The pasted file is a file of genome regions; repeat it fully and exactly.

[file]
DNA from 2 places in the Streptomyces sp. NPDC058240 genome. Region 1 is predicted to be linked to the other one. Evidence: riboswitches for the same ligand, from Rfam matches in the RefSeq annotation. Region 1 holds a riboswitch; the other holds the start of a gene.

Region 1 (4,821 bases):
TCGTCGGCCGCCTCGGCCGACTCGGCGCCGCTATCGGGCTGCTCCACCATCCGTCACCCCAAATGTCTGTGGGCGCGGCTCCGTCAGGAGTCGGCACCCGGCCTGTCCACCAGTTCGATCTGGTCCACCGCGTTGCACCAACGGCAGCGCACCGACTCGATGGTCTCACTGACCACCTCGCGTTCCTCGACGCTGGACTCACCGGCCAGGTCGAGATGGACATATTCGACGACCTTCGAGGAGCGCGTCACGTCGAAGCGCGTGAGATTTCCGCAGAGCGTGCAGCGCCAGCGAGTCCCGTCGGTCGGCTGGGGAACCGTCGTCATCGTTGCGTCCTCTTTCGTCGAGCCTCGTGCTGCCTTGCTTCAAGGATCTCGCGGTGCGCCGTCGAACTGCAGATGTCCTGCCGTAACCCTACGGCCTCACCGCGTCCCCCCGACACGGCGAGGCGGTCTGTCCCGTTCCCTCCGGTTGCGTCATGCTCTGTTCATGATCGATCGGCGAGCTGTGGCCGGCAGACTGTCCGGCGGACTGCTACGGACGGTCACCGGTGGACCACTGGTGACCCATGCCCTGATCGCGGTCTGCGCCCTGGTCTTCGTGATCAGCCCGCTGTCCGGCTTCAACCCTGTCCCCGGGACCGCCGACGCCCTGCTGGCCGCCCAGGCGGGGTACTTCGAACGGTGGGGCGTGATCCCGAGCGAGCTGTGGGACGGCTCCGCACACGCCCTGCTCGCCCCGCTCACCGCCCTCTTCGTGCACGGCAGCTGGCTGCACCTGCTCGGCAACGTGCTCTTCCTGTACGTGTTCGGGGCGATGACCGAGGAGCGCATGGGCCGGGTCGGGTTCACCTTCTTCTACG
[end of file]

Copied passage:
DNA from 2 places in the Streptomyces sp. NPDC058240 genome. Region 1 is predicted to be linked to the other one. Evidence: riboswitches for the same ligand, from Rfam matches in the RefSeq annotation. Region 1 holds a riboswitch; the other holds the start of a gene.

Region 1 (4,821 bases):
TCGTCGGCCGCCTCGGCCGACTCGGCGCCGCTATCGGGCTGCTCCACCATCCGTCACCCCAAATGTCTGTGGGCGCGGCTCCGTCAGGAGTCGGCACCCGGCCTGTCCACCAGTTCGATCTGGTCCACCGCGTTGCACCAACGGCAGCGCACCGACTCGATGGTCTCACTGACCACCTCGCGTTCCTCGACGCTGGACTCACCGGCCAGGTCGAGATGGACATATTCGACGACCTTCGAGGAGCGCGTCACGTCGAAGCGCGTGAGATTTCCGCAGAGCGTGCAGCGCCAGCGAGTCCCGTCGGTCGGCTGGGGAACCGTCGTCATCGTTGCGTCCTCTTTCGTCGAGCCTCGTGCTGCCTTGCTTCAAGGATCTCGCGGTGCGCCGTCGAACTGCAGATGTCCTGCCGTAACCCTACGGCCTCACCGCGTCCCCCCGACACGGCGAGGCGGTCTGTCCCGTTCCCTCCGGTTGCGTCATGCTCTGTTCATGATCGATCGGCGAGCTGTGGCCGGCAGACTGTCCGGCGGACTGCTACGGACGGTCACCGGTGGACCACTGGTGACCCATGCCCTGATCGCGGTCTGCGCCCTGGTCTTCGTGATCAGCCCGCTGTCCGGCTTCAACCCTGTCCCCGGGACCGCCGACGCCCTGCTGGCCGCCCAGGCGGGGTACTTCGAACGGTGGGGCGTGATCCCGAGCGAGCTGTGGGACGGCTCCGCACACGCCCTGCTCGCCCCGCTCACCGCCCTCTTCGTGCACGGCAGCTGGCTGCACCTGCTCGGCAACGTGCTCTTCCTGTACGTGTTCGGGGCGATGACCGAGGAGCGCATGGGCCGGGTCGGGTTCACCTTCTTCTACG